Defence Connect spoke with Tim Piper, Ai Group's director in Victoria since 2002, who is hopeful of the prospects the defence industry can offer displaced automotive manufacturing workers.
"I think there's a huge opportunity [for work] in the defence area for many of the skilled workers that are in Ford, who are now closed of course, and Holden and Toyota," Piper said.
"Indeed, many of the suppliers to those companies are going to be having difficulties in finding work and I think there are many companies that are going to be able to use the skills of these people.
"They have been well skilled in what they were doing, they understand how to work well and very importantly the supply logistics have been a major part of what the car industry has done very efficiently over the years, and indeed the defence industry does as well, and so the synergy to that is likely to be there."
Piper said the two states hit hardest by the closure of car manufacturing sites, South Australia and Victoria, coincidentally have arguably the biggest stakes in Australia’s defence industry.
"Certainly there will be lots [of jobs lost] in Victoria and South Australia and these are where some of the jobs are going to be lost," he said.
"The defence industry in both of those states is quite strong and indeed is getting stronger as we know because of the money that is being provided by the federal government.
"So whilst some [new jobs] could be interstate, I think many are likely to be in Victoria and South Australia."
Piper stressed that, although there are promising signs for workers and suppliers to transition from the automotive to defence industry, it is not a simple task, but one that will depend on the engagement and reasoning of the companies.
"It's about companies, the defence companies and the workers, thinking laterally and being able to show the skills that they are inheriting can be properly utilised and it's often a matter of how the people think, it's not just the skills, they've been trained to think well and utilise the training skills they already have," he said.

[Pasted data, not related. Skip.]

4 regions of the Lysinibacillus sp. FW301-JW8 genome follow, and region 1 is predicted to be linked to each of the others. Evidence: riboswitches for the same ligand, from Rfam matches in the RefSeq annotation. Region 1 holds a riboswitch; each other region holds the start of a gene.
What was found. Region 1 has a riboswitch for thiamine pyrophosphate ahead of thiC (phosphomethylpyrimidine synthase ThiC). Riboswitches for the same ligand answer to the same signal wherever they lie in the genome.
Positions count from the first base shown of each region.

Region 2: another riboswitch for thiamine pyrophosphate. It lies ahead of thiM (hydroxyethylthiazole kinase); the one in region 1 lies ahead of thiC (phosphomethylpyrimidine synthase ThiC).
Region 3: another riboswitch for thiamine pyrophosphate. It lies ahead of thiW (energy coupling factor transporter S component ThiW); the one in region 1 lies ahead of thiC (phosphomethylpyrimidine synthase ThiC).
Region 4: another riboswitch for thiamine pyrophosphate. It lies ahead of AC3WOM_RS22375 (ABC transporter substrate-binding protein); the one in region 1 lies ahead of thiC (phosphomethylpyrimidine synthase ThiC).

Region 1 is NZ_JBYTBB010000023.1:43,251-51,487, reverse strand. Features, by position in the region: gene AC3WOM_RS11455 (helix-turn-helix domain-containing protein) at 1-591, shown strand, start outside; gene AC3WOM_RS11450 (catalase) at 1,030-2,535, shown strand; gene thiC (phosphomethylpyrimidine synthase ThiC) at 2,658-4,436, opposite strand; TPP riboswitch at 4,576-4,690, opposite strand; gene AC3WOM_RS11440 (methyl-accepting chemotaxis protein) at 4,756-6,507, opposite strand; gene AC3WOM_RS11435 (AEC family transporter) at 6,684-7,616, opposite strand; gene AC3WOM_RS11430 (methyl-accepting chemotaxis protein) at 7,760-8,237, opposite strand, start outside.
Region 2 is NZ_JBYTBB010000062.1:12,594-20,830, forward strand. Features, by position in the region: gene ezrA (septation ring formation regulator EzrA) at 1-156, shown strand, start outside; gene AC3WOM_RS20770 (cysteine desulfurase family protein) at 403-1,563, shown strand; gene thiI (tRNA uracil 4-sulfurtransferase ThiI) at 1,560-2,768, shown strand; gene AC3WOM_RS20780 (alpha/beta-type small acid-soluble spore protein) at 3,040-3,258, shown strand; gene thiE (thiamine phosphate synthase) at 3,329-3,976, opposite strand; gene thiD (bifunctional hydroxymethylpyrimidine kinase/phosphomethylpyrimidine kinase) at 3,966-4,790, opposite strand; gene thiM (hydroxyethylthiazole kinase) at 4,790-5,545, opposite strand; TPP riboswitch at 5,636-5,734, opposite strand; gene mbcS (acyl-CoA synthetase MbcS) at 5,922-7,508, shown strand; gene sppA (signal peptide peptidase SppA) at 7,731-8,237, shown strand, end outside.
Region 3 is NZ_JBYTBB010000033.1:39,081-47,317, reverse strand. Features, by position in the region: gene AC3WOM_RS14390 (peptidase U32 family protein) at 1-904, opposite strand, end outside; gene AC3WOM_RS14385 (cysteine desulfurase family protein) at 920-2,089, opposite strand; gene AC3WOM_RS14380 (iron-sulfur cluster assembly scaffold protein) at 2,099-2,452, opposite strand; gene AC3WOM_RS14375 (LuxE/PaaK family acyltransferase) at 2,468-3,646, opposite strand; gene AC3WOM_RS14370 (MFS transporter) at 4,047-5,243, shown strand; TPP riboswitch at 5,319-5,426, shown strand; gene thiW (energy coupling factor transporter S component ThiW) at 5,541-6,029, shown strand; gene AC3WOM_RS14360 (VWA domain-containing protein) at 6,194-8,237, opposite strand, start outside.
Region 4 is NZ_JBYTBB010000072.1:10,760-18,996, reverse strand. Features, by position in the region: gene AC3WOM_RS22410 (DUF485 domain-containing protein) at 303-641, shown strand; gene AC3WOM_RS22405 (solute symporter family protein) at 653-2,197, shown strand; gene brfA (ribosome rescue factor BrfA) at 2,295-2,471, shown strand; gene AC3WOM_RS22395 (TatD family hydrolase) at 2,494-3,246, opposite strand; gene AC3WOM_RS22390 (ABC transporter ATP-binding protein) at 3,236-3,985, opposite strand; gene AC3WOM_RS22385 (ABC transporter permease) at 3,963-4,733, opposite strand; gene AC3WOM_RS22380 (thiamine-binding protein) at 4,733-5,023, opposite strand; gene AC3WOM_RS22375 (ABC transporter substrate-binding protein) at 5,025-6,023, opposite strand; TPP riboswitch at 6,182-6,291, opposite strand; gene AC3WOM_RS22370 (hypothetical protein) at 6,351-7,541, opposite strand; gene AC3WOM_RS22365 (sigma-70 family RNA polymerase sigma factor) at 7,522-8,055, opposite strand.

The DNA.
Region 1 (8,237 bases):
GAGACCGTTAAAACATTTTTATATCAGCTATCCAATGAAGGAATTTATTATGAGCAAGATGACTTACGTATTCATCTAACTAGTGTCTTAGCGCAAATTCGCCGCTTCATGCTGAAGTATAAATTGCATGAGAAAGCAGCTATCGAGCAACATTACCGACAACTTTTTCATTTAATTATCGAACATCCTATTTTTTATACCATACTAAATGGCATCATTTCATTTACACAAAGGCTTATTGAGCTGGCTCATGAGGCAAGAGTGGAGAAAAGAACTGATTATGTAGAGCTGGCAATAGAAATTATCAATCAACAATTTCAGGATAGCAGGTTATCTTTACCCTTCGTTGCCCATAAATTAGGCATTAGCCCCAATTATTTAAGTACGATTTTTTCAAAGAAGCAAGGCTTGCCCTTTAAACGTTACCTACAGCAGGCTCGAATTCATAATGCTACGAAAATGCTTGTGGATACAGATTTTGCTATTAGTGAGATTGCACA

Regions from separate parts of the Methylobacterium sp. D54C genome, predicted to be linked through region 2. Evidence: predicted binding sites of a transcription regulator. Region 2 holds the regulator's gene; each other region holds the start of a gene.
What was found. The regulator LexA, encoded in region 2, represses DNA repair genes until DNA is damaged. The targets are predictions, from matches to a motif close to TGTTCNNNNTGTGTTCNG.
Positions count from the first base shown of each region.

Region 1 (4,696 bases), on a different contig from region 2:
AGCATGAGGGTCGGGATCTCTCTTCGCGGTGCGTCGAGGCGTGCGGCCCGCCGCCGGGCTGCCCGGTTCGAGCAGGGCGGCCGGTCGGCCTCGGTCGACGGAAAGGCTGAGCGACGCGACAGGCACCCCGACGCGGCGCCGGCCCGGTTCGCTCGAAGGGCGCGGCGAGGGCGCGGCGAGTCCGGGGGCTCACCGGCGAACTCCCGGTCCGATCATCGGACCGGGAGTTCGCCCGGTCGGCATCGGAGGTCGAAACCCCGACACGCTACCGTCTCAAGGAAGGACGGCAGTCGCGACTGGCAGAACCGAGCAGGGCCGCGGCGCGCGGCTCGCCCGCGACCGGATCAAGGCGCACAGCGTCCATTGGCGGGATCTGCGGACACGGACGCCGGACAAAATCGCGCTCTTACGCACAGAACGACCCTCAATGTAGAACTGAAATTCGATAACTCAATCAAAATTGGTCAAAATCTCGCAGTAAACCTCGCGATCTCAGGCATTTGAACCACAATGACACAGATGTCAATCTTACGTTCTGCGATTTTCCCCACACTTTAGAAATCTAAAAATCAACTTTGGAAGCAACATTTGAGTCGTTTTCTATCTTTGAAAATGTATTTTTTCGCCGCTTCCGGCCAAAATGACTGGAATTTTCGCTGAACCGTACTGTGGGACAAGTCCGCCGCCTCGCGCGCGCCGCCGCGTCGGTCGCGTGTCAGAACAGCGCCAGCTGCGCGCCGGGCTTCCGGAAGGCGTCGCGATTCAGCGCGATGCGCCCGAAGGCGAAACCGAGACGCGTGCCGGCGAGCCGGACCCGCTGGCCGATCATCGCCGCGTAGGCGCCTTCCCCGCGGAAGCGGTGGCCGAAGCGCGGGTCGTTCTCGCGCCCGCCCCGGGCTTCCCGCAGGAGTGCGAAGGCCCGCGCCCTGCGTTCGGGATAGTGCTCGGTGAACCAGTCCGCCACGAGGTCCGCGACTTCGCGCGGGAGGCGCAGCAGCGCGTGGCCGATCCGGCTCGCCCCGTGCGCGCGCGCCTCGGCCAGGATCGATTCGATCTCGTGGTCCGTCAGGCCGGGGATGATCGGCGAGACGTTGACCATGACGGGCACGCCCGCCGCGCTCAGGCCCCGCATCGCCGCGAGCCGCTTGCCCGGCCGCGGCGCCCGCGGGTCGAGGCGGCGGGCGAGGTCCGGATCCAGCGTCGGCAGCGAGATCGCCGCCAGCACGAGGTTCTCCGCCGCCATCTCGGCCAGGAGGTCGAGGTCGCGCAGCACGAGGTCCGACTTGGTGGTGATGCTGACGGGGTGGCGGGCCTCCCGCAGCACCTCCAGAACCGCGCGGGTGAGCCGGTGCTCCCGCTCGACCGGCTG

"You're likely to be able to take people on board with creative skill opportunities within the OEMs [original equipment manufacturers] that they've been with or indeed the supplier they've been with, and whilst it might not be directly translatable, the fact is they have skills that can still be utilised and they've got a mode, a training style that can be picked up by the defence companies.”
The process of this transition will take time, however, with Piper anticipating a long wait period for those displaced and looking for work.
"We're going to see a major transition over the next nine or 10 months and then once the OEMs close down it's going to be significant because we're going to be seeing a lot of people that will be hurting for a while," Piper said.
"Hopefully many of them might be able to get new jobs but the transition process for some is going to be lengthy and for others it's going to be quite quick, depending on how quickly their skills can be taken up by other businesses."
The challenge of transitioning workers and suppliers into the defence industry cannot just be undertaken by the companies involved in the industry, but also the state governments, which Piper said Victoria is doing well.
"I must say that the minister for this is Wade Noonan [Victoria's Minister for Industry and Employment] and he has taken a very hands-on approach to it and he’s making some positive steps," he said.
"The state government is running a significant number of different workshops, transition opportunities [and] skilling opportunities providing people with opportunities to re-skill, giving them a lot of career advice and that's on top of what the OEMs are doing for their workers.
"It’s a huge task, and a huge effort has been put into this and it will make a difference, it still doesn't mean that people aren't going to hurt because they will, but the government is certainly trying to help."